Now unlike a lot of the other DC comics from this era, the Flash is actually pretty good on its own merits.  Carmine Infantino made his name as an artist on this book, and the skill and imagination at play are a wonder.  The villains form what is maybe the third best rogue’s gallery out there next to Spider-Man and Batman’s (this collection features the first appearances of Professor Zoom, the Top, Abra Kadabra, and Head Wave).  And for what it’s worth Barry Allen and Wally “Kid Flash” West, don’t come across as quite so unbareably two-dimensional as the rest of DC’s characters from that era.

But the book does still wear it’s age on it’s sleeve.  The writing uses far too many captions.  The Flash is rediculously overpowered (he has control over all his molecules, turns invisible regularly, and at one point reaches warp-7).  There’s also the cosmic-treadmill, which for some reason managed to stick around as part of the lore.

But overall, this is the best of DC’s silver age superhero books and is a required part of any serious comic collection.

Review: Showcase Presents the House of Mystery Vol.1

September 6, 2008

The House of Mystery is not a good comic.  The book was DC’s attempt at a horror anthology, very much in the Tales from the Crypt vein (complete with awful pun spewing host), except under the silver age comics code so no interesting stories could be told in such a format.  The end result is a collection of mediocre campfire tales with occasionally clever strips from Sergio Aragones.

But the saving grace of this collection is the art.  This book contains a who’s who of comics legends; Neal Adams, Bernie Wrightson, Alex Toth, Wally Wood and tons of others.  This is also one of the times in which having a black and white collection is really a virtue.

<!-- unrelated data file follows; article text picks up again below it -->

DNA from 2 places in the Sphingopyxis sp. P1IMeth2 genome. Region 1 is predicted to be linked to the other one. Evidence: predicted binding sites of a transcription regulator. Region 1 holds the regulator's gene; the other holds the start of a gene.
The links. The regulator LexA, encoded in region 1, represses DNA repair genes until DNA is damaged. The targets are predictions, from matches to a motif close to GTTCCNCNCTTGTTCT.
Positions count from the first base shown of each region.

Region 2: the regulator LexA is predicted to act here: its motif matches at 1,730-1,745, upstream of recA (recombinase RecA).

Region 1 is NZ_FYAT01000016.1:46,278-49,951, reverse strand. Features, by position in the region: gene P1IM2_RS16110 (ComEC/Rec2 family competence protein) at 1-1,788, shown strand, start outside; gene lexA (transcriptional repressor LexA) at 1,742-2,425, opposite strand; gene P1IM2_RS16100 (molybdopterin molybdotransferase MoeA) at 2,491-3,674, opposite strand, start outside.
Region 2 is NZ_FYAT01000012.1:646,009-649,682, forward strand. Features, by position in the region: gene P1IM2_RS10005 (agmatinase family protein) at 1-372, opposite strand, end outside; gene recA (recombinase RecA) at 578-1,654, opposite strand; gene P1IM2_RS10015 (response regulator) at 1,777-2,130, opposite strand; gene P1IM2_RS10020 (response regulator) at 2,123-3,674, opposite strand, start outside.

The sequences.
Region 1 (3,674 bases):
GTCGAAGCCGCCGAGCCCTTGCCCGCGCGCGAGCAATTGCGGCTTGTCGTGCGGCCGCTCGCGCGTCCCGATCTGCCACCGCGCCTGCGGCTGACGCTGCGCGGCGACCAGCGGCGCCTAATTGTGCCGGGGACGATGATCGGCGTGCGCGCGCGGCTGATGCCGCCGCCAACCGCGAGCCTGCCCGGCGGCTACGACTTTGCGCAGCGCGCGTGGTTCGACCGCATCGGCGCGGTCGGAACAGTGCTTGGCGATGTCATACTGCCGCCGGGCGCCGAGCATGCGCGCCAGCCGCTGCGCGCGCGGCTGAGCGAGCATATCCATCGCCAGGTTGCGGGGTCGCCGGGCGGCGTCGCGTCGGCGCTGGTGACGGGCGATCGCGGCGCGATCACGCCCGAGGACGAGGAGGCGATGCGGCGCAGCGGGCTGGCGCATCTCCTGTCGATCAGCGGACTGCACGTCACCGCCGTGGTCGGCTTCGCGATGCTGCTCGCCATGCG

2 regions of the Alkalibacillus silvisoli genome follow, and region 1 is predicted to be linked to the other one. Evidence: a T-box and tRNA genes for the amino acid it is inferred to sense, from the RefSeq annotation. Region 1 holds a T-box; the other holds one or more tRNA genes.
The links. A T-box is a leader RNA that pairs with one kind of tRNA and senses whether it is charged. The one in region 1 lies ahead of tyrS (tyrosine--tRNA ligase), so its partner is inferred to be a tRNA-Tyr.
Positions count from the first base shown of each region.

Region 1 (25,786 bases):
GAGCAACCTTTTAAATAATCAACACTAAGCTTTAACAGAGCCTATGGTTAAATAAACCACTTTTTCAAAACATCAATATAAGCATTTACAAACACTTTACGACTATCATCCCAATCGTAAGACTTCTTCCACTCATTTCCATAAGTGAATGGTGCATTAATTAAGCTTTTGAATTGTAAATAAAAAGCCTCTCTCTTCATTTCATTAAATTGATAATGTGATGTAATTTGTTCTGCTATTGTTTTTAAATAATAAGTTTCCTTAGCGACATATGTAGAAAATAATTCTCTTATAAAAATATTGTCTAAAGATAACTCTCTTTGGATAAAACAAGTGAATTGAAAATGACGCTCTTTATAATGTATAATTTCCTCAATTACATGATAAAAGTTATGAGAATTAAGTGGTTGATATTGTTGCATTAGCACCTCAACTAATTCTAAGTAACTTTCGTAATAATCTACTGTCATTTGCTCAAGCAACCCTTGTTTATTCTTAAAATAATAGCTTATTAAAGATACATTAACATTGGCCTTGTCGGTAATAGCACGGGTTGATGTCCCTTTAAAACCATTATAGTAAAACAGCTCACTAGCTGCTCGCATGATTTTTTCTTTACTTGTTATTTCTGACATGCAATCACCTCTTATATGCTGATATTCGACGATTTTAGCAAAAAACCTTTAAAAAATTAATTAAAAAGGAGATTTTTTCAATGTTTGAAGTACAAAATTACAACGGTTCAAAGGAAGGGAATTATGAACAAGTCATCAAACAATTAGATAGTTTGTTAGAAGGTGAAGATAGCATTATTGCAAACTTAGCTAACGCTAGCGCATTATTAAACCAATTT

So in summary, as an art gallery this book is great, but as a comic it falls flat.

Review: Showcase Presents Booster Gold

August 23, 2008

1986 was the year that everything changed in comics, being the year that the superheroes grew up.  The year brought Alan Moore’s Watchmen, Swamp Thing, Miracleman and Whatever Happened to the Man of Tomorrow.  Frank Miller released his triumvirate of the Dark Knight Returns, Born Again and Elektra Assassin.  It also gave us Crisis on Infinite Earths, Squadron Supreme, John Byrne’s Fantastic Four, the Comic Book Legal Defense Fund and Dark Horse.  In the midst of all this DC launched Booster Gold, a superhero book that was every bit as radical as the rest of the list (not to mention a lot more fun), but which I think was passed over given all the competition that year.

Booster Gold as envisioned by Dan Jurgens is the hero despised by all the other heroes.  He’s a disgraced athlete from the future who comes back in time, armed with a stolen super suit and a cynical robotic sidekick, to be a hero and make a bit of money on the side.  He rapidly becomes a millionaire thanks to his future knowledge of the stock market and his willingness to accept nearly any endorsement deal.  The book falls apart a bit towards the end when the book gets caught up in the awful Millenium Crossover and half the supporting cast vanishes, but until then it’s a brilliant take on superheroics unlike anything previous to it (sadly not the case anymore).

But while the comic ended the character survived thanks to a stint in the Justice League and a great revival in which Booster finally grows up but has to keep pretending to be a jerk anyway.  I recommend that book highly as well.